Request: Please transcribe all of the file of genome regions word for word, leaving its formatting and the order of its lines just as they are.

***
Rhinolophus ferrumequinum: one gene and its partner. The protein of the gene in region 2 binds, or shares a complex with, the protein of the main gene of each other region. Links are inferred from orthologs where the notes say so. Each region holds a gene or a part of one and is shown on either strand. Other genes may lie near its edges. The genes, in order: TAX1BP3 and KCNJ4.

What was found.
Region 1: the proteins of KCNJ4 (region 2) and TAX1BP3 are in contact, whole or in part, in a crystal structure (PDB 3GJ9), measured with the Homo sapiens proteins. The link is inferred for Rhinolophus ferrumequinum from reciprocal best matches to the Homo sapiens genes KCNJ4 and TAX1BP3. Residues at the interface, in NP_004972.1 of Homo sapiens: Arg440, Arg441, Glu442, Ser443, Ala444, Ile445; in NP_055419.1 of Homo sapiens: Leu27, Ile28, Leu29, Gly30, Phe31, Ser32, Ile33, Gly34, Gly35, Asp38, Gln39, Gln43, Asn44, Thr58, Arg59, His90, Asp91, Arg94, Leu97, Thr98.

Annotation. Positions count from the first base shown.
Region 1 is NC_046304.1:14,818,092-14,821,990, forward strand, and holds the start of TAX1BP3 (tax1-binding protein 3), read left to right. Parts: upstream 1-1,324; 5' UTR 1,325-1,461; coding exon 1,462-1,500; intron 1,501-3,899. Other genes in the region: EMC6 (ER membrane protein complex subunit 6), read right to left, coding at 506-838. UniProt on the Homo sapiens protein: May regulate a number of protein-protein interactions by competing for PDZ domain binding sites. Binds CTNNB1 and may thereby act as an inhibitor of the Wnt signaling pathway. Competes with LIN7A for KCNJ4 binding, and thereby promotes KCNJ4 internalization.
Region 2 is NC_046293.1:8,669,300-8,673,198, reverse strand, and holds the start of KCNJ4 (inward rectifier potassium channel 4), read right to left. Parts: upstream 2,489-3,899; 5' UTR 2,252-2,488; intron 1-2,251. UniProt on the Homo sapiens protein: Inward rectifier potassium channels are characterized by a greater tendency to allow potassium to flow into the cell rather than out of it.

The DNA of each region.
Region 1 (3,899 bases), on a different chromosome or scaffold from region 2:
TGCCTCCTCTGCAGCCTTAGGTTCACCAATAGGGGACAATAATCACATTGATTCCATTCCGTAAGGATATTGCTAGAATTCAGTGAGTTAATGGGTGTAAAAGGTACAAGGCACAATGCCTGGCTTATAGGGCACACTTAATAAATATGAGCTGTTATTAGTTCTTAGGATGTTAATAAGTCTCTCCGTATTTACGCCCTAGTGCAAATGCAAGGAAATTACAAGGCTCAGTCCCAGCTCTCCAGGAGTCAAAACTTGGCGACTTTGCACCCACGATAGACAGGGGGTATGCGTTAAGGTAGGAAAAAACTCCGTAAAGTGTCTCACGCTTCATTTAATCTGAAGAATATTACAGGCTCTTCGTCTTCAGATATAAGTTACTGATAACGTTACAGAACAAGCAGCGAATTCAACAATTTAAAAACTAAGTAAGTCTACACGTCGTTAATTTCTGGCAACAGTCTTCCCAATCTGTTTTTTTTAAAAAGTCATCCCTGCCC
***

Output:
Rhinolophus ferrumequinum: one gene and its partner. The protein of the gene in region 2 binds, or shares a complex with, the protein of the main gene of each other region. Links are inferred from orthologs where the notes say so. Each region holds a gene or a part of one and is shown on either strand. Other genes may lie near its edges. The genes, in order: TAX1BP3 and KCNJ4.

What was found.
Region 1: the proteins of KCNJ4 (region 2) and TAX1BP3 are in contact, whole or in part, in a crystal structure (PDB 3GJ9), measured with the Homo sapiens proteins. The link is inferred for Rhinolophus ferrumequinum from reciprocal best matches to the Homo sapiens genes KCNJ4 and TAX1BP3. Residues at the interface, in NP_004972.1 of Homo sapiens: Arg440, Arg441, Glu442, Ser443, Ala444, Ile445; in NP_055419.1 of Homo sapiens: Leu27, Ile28, Leu29, Gly30, Phe31, Ser32, Ile33, Gly34, Gly35, Asp38, Gln39, Gln43, Asn44, Thr58, Arg59, His90, Asp91, Arg94, Leu97, Thr98.

Annotation. Positions count from the first base shown.
Region 1 is NC_046304.1:14,818,092-14,821,990, forward strand, and holds the start of TAX1BP3 (tax1-binding protein 3), read left to right. Parts: upstream 1-1,324; 5' UTR 1,325-1,461; coding exon 1,462-1,500; intron 1,501-3,899. Other genes in the region: EMC6 (ER membrane protein complex subunit 6), read right to left, coding at 506-838. UniProt on the Homo sapiens protein: May regulate a number of protein-protein interactions by competing for PDZ domain binding sites. Binds CTNNB1 and may thereby act as an inhibitor of the Wnt signaling pathway. Competes with LIN7A for KCNJ4 binding, and thereby promotes KCNJ4 internalization.
Region 2 is NC_046293.1:8,669,300-8,673,198, reverse strand, and holds the start of KCNJ4 (inward rectifier potassium channel 4), read right to left. Parts: upstream 2,489-3,899; 5' UTR 2,252-2,488; intron 1-2,251. UniProt on the Homo sapiens protein: Inward rectifier potassium channels are characterized by a greater tendency to allow potassium to flow into the cell rather than out of it.

The DNA of each region.
Region 1 (3,899 bases), on a different chromosome or scaffold from region 2:
TGCCTCCTCTGCAGCCTTAGGTTCACCAATAGGGGACAATAATCACATTGATTCCATTCCGTAAGGATATTGCTAGAATTCAGTGAGTTAATGGGTGTAAAAGGTACAAGGCACAATGCCTGGCTTATAGGGCACACTTAATAAATATGAGCTGTTATTAGTTCTTAGGATGTTAATAAGTCTCTCCGTATTTACGCCCTAGTGCAAATGCAAGGAAATTACAAGGCTCAGTCCCAGCTCTCCAGGAGTCAAAACTTGGCGACTTTGCACCCACGATAGACAGGGGGTATGCGTTAAGGTAGGAAAAAACTCCGTAAAGTGTCTCACGCTTCATTTAATCTGAAGAATATTACAGGCTCTTCGTCTTCAGATATAAGTTACTGATAACGTTACAGAACAAGCAGCGAATTCAACAATTTAAAAACTAAGTAAGTCTACACGTCGTTAATTTCTGGCAACAGTCTTCCCAATCTGTTTTTTTTAAAAAGTCATCCCTGCCC